A fellow fisherman whom I chatted with said “just use shrimp” as I was complaining about having to travel long distances to buy bait. With no fresh clams or worms at my local bait and tackle due to the late season, I made do with fresh shrimp from the fish market.
After many little schoolies, I wanted to target something a little larger, something keeper sized. Typically, I would break the shrimp down into 2 pieces to use them. But this time I tied up a large 8/0 Gamakatsu Oct In-line circle hook on my fish finder rig with a little 1 oz bank sinker, and threaded on the whole shrimp. On the other rod, I had a 3/0 octopus hook in a fish finder rig for the schoolies.
I set up the bells and the lights, and sat down to wait until it rings. The thing about circle hooks is that you don’t set the hook on the fish like you would with a largemouth bass. When the bell first rang I walked over to the rod and picked it up. Given the many false alarms I had experienced from little hits, I tried to feel for the fish on the other end of the line before reeling the bait in. I felt nothing so I put my rod back down, since I was also confident that my shrimp is still be on the hook. Fresh shrimp is tougher to pull off, plus I was using a large hook that was firmly threaded on.
After a while, the bell rings again. I picked up the rod and reeled in the slack. Still I didn’t feel any thing on the other end. The little 1 oz weight was on the seabed, and the swivel is taut against the fish finder slider. I put the rod back down.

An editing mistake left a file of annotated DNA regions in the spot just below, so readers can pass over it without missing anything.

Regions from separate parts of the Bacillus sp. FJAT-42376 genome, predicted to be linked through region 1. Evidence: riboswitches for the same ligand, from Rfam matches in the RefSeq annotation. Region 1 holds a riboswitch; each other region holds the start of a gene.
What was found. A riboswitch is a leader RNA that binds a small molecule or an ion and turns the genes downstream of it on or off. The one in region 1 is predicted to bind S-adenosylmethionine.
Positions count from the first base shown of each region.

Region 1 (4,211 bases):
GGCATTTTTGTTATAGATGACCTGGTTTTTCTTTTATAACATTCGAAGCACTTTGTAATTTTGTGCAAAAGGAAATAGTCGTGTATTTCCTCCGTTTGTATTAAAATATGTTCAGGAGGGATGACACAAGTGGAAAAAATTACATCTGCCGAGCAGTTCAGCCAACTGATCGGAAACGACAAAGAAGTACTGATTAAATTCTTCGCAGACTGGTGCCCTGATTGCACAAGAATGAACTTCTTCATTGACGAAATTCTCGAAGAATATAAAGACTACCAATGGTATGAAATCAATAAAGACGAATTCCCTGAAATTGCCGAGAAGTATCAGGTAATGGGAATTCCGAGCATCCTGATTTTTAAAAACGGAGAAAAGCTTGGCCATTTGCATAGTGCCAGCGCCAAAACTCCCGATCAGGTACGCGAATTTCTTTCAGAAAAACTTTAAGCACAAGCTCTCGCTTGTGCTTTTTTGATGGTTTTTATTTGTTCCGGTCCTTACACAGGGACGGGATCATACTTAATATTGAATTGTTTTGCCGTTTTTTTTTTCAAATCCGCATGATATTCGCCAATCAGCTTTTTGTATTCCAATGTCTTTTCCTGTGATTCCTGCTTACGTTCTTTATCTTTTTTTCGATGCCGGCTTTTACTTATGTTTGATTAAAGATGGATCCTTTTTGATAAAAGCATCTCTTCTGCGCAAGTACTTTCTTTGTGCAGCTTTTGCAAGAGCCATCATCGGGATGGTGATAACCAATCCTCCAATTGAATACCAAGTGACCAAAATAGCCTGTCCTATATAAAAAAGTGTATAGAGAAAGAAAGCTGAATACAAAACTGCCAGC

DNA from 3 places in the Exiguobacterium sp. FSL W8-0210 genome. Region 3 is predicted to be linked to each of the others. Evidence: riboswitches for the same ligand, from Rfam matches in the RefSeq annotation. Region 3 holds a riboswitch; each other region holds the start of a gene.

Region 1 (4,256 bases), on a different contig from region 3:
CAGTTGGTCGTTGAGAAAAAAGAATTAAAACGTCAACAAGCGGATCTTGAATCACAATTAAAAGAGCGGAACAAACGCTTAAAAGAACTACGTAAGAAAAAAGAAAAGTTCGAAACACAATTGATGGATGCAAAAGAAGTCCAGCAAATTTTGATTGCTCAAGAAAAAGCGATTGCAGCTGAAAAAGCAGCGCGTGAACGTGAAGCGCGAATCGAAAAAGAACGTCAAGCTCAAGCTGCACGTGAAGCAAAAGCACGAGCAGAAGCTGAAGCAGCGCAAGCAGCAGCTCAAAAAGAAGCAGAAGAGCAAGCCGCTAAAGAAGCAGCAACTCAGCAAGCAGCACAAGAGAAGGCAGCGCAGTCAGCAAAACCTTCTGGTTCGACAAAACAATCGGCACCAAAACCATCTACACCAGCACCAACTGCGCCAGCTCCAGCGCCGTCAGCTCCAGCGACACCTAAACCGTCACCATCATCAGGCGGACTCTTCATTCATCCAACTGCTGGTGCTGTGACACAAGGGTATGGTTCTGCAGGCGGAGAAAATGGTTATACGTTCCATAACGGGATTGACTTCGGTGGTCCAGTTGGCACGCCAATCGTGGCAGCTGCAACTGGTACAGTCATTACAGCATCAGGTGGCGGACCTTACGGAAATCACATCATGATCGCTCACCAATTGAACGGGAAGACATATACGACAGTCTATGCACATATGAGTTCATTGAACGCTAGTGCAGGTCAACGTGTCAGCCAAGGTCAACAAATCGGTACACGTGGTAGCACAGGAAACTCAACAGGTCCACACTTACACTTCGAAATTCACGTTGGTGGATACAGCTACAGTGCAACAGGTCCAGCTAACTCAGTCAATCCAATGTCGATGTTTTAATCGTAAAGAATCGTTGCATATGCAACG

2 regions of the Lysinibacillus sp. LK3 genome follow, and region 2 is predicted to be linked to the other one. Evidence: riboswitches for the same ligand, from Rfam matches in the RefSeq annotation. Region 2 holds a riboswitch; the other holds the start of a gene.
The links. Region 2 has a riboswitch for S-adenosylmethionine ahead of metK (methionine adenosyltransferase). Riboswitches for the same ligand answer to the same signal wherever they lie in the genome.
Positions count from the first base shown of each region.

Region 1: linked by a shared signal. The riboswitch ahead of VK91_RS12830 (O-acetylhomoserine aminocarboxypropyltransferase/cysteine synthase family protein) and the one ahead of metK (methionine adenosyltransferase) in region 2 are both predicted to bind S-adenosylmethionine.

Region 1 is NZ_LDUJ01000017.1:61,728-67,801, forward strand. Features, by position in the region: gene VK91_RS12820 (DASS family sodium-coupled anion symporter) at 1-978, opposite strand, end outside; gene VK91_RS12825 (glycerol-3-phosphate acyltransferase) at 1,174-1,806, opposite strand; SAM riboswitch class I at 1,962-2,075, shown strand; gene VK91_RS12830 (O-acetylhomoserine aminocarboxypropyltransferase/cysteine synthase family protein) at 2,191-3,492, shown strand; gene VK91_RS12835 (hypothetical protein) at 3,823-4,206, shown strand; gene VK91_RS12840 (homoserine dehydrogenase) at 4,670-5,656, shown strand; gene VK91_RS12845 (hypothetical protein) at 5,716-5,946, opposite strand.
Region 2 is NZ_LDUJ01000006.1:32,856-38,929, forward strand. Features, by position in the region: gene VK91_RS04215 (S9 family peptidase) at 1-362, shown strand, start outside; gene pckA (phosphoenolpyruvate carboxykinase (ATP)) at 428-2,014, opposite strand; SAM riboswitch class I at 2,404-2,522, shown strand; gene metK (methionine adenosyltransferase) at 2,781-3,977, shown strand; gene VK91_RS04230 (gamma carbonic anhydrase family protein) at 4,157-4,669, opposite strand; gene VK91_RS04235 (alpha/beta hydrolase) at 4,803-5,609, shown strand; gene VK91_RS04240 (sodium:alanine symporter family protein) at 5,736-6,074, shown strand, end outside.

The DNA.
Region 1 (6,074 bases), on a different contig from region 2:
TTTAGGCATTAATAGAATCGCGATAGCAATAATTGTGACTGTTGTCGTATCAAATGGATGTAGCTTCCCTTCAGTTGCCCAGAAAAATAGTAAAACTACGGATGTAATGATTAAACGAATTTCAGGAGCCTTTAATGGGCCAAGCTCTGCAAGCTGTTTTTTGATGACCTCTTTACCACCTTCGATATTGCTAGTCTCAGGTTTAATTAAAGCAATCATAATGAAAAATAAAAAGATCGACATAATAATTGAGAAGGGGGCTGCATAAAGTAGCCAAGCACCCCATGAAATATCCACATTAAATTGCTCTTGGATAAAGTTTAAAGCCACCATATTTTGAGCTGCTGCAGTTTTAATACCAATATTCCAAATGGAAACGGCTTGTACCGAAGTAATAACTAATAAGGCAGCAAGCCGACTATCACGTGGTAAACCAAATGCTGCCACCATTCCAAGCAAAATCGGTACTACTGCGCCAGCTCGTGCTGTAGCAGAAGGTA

The third time the bell rang. And again I pick up the rod and tried to feel for the terminal tackle. It felt like something was different on the other end. I slowly reeled it and and finally begin to feel that my weight was moving in the water. Then with a slow and steady swing I pull the circle hook into the corner of the bass’s mouth and the fight was on!
I had to reach over the line of my other rod since the striper swam out and also slowly navigate my way down to the water on the slippery rocks. This fish was definitely bigger and it was taking a good amount of line as I bring him in. A few minutes later I landed my personal best striper for the year!
Since it was so huge and I had no good way to transport it back on my bike, I called my father-in-law to come pick me up. He was super excited, because I usually catch and release my fishes and this time I called him because I had a big one.
A proper shot.
The 8/0 hook is definitely the right hook to use. Any smaller and it probably would not have been able to hook up on the corner of the mouth successfully.
I filleted the fish and my wife cooked it the next day.
We invited our relatives over to share the fish and 7 of us couldn’t finish it. Everyone loved it!